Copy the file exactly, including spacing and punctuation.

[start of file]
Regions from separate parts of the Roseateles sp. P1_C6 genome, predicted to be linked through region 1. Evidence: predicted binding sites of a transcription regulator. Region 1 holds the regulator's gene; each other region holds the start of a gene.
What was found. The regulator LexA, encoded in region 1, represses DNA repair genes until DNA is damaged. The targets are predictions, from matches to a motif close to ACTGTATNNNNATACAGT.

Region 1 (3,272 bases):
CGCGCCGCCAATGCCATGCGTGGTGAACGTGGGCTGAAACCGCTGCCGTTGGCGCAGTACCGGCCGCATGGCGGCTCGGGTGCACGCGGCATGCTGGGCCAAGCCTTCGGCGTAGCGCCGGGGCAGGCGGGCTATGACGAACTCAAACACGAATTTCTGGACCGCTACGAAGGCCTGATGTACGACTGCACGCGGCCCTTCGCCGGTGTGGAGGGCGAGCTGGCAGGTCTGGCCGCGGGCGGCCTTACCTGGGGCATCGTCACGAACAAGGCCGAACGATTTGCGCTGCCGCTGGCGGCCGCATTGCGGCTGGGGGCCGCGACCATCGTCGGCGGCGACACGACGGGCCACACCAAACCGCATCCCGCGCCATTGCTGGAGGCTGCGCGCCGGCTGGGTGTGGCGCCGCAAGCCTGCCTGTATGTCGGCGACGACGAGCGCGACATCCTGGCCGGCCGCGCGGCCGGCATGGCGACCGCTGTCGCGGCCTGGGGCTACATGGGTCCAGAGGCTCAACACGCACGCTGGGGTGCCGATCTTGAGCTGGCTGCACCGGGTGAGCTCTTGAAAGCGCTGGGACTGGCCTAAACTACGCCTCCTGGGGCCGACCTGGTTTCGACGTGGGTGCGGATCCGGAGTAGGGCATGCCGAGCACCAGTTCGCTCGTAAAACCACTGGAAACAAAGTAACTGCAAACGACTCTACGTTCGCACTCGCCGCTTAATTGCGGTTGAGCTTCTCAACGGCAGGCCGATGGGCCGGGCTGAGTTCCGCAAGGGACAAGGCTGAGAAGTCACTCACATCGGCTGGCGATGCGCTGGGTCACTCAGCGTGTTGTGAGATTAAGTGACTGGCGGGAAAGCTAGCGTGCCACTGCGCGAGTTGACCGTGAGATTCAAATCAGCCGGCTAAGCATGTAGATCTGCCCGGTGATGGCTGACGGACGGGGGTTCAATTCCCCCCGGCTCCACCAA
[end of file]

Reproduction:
Regions from separate parts of the Roseateles sp. P1_C6 genome, predicted to be linked through region 1. Evidence: predicted binding sites of a transcription regulator. Region 1 holds the regulator's gene; each other region holds the start of a gene.
What was found. The regulator LexA, encoded in region 1, represses DNA repair genes until DNA is damaged. The targets are predictions, from matches to a motif close to ACTGTATNNNNATACAGT.

Region 1 (3,272 bases):
CGCGCCGCCAATGCCATGCGTGGTGAACGTGGGCTGAAACCGCTGCCGTTGGCGCAGTACCGGCCGCATGGCGGCTCGGGTGCACGCGGCATGCTGGGCCAAGCCTTCGGCGTAGCGCCGGGGCAGGCGGGCTATGACGAACTCAAACACGAATTTCTGGACCGCTACGAAGGCCTGATGTACGACTGCACGCGGCCCTTCGCCGGTGTGGAGGGCGAGCTGGCAGGTCTGGCCGCGGGCGGCCTTACCTGGGGCATCGTCACGAACAAGGCCGAACGATTTGCGCTGCCGCTGGCGGCCGCATTGCGGCTGGGGGCCGCGACCATCGTCGGCGGCGACACGACGGGCCACACCAAACCGCATCCCGCGCCATTGCTGGAGGCTGCGCGCCGGCTGGGTGTGGCGCCGCAAGCCTGCCTGTATGTCGGCGACGACGAGCGCGACATCCTGGCCGGCCGCGCGGCCGGCATGGCGACCGCTGTCGCGGCCTGGGGCTACATGGGTCCAGAGGCTCAACACGCACGCTGGGGTGCCGATCTTGAGCTGGCTGCACCGGGTGAGCTCTTGAAAGCGCTGGGACTGGCCTAAACTACGCCTCCTGGGGCCGACCTGGTTTCGACGTGGGTGCGGATCCGGAGTAGGGCATGCCGAGCACCAGTTCGCTCGTAAAACCACTGGAAACAAAGTAACTGCAAACGACTCTACGTTCGCACTCGCCGCTTAATTGCGGTTGAGCTTCTCAACGGCAGGCCGATGGGCCGGGCTGAGTTCCGCAAGGGACAAGGCTGAGAAGTCACTCACATCGGCTGGCGATGCGCTGGGTCACTCAGCGTGTTGTGAGATTAAGTGACTGGCGGGAAAGCTAGCGTGCCACTGCGCGAGTTGACCGTGAGATTCAAATCAGCCGGCTAAGCATGTAGATCTGCCCGGTGATGGCTGACGGACGGGGGTTCAATTCCCCCCGGCTCCACCAA